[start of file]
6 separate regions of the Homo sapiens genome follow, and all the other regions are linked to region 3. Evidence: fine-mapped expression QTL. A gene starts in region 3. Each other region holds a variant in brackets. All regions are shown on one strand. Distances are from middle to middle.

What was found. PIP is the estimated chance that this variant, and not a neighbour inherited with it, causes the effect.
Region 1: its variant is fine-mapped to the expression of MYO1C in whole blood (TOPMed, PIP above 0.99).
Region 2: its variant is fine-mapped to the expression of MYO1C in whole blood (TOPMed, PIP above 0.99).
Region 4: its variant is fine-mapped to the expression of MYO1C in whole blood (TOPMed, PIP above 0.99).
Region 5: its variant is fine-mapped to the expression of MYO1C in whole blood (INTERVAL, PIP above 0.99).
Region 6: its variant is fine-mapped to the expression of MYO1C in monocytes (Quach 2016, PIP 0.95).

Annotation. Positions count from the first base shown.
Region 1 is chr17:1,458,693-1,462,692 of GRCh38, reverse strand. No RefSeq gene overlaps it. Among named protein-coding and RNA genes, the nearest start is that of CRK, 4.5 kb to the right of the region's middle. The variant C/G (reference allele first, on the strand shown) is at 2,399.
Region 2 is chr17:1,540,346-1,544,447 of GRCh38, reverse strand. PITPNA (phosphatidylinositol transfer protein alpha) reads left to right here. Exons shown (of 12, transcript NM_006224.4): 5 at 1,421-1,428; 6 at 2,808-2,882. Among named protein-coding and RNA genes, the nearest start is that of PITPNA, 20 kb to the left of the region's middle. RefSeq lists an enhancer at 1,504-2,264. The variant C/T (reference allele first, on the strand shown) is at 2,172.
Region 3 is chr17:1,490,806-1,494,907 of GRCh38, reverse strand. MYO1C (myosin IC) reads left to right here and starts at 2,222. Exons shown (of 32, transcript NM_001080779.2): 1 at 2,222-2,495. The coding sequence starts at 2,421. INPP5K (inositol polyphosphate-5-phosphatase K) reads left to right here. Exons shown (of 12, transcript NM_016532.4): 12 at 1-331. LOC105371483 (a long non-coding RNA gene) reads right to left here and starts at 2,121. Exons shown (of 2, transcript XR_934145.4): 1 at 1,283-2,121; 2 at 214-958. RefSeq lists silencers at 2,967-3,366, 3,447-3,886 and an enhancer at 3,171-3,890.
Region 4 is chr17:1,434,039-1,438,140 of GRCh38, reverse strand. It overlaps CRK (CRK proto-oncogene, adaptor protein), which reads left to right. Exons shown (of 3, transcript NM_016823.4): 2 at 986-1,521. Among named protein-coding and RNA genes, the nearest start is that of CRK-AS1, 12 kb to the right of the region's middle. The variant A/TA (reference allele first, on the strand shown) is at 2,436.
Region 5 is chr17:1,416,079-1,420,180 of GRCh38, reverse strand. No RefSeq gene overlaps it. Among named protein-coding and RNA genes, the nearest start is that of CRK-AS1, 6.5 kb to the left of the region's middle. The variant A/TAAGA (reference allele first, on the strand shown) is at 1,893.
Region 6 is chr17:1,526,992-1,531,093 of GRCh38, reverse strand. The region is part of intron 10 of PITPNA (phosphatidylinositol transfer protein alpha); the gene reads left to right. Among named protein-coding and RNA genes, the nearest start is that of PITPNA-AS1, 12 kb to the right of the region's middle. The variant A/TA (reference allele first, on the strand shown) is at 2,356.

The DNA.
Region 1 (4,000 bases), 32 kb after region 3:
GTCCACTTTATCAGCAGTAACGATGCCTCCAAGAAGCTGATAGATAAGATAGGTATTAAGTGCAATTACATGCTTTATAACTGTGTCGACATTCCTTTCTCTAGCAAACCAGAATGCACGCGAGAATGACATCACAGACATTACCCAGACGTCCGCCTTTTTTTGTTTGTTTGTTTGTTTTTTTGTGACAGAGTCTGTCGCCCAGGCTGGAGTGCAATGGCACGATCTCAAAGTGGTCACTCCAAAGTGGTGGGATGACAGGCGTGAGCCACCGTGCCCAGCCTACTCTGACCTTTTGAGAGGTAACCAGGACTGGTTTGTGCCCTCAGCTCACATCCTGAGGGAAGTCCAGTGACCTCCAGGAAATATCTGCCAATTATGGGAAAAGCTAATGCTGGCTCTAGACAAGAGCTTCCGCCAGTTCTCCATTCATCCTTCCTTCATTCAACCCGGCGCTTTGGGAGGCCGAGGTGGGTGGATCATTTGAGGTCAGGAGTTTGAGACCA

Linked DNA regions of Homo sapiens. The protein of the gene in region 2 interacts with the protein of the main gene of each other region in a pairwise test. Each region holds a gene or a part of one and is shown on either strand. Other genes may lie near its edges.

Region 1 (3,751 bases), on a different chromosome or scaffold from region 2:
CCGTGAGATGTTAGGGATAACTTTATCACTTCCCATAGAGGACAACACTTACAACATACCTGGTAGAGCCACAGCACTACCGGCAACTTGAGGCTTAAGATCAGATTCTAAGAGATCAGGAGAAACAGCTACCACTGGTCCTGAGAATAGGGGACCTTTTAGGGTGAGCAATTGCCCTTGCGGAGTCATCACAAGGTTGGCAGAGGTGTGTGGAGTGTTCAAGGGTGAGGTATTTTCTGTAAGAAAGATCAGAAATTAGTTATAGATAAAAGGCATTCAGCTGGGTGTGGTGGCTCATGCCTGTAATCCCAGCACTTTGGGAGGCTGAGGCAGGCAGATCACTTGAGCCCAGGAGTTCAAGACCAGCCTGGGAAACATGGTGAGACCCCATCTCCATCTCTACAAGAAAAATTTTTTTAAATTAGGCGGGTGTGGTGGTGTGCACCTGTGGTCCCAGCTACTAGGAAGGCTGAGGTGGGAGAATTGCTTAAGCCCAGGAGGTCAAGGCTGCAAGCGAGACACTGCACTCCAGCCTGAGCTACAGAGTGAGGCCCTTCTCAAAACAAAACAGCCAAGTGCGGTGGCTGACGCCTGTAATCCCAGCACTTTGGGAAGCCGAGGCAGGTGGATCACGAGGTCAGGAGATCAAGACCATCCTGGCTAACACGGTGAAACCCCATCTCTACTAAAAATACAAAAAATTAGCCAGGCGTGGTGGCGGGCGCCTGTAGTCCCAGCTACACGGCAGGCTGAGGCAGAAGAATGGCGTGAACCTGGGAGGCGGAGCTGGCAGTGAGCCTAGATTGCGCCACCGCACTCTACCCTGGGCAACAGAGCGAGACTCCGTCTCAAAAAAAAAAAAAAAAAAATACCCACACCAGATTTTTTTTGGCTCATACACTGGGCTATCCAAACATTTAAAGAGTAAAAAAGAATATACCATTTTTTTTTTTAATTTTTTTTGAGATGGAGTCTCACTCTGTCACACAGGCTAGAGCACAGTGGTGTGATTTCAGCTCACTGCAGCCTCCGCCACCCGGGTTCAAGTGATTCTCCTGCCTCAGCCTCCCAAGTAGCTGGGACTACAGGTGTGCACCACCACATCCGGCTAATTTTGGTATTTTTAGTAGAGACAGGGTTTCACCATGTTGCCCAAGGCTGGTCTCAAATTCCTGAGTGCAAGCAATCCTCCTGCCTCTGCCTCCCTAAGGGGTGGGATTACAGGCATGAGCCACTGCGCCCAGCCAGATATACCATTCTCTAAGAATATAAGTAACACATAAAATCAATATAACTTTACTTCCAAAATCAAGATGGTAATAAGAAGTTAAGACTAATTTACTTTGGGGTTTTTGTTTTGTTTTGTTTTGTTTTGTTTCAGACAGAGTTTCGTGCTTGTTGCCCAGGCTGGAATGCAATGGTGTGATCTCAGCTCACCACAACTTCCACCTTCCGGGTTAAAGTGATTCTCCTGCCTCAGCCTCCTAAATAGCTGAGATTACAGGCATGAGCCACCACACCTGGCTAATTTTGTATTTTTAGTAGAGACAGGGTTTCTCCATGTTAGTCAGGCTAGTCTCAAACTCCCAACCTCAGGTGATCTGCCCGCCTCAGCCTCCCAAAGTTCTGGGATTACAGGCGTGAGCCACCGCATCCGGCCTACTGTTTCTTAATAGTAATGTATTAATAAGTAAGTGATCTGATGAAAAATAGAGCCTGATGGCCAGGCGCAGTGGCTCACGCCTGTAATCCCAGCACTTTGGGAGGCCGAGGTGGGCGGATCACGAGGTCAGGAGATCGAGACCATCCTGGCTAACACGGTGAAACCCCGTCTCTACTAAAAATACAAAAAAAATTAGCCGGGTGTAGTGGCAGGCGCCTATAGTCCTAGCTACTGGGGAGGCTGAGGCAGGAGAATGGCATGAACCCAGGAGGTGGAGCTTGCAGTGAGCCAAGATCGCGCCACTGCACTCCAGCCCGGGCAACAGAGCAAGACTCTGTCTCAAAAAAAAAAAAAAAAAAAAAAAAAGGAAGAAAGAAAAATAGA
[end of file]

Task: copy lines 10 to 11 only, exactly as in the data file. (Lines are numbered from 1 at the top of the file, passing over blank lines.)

Region 2 is chr17:1,540,346-1,544,447 of GRCh38, reverse strand. PITPNA (phosphatidylinositol transfer protein alpha) reads left to right here. Exons shown (of 12, transcript NM_006224.4): 5 at 1,421-1,428; 6 at 2,808-2,882. Among named protein-coding and RNA genes, the nearest start is that of PITPNA, 20 kb to the left of the region's middle. RefSeq lists an enhancer at 1,504-2,264. The variant C/T (reference allele first, on the strand shown) is at 2,172.
Region 3 is chr17:1,490,806-1,494,907 of GRCh38, reverse strand. MYO1C (myosin IC) reads left to right here and starts at 2,222. Exons shown (of 32, transcript NM_001080779.2): 1 at 2,222-2,495. The coding sequence starts at 2,421. INPP5K (inositol polyphosphate-5-phosphatase K) reads left to right here. Exons shown (of 12, transcript NM_016532.4): 12 at 1-331. LOC105371483 (a long non-coding RNA gene) reads right to left here and starts at 2,121. Exons shown (of 2, transcript XR_934145.4): 1 at 1,283-2,121; 2 at 214-958. RefSeq lists silencers at 2,967-3,366, 3,447-3,886 and an enhancer at 3,171-3,890.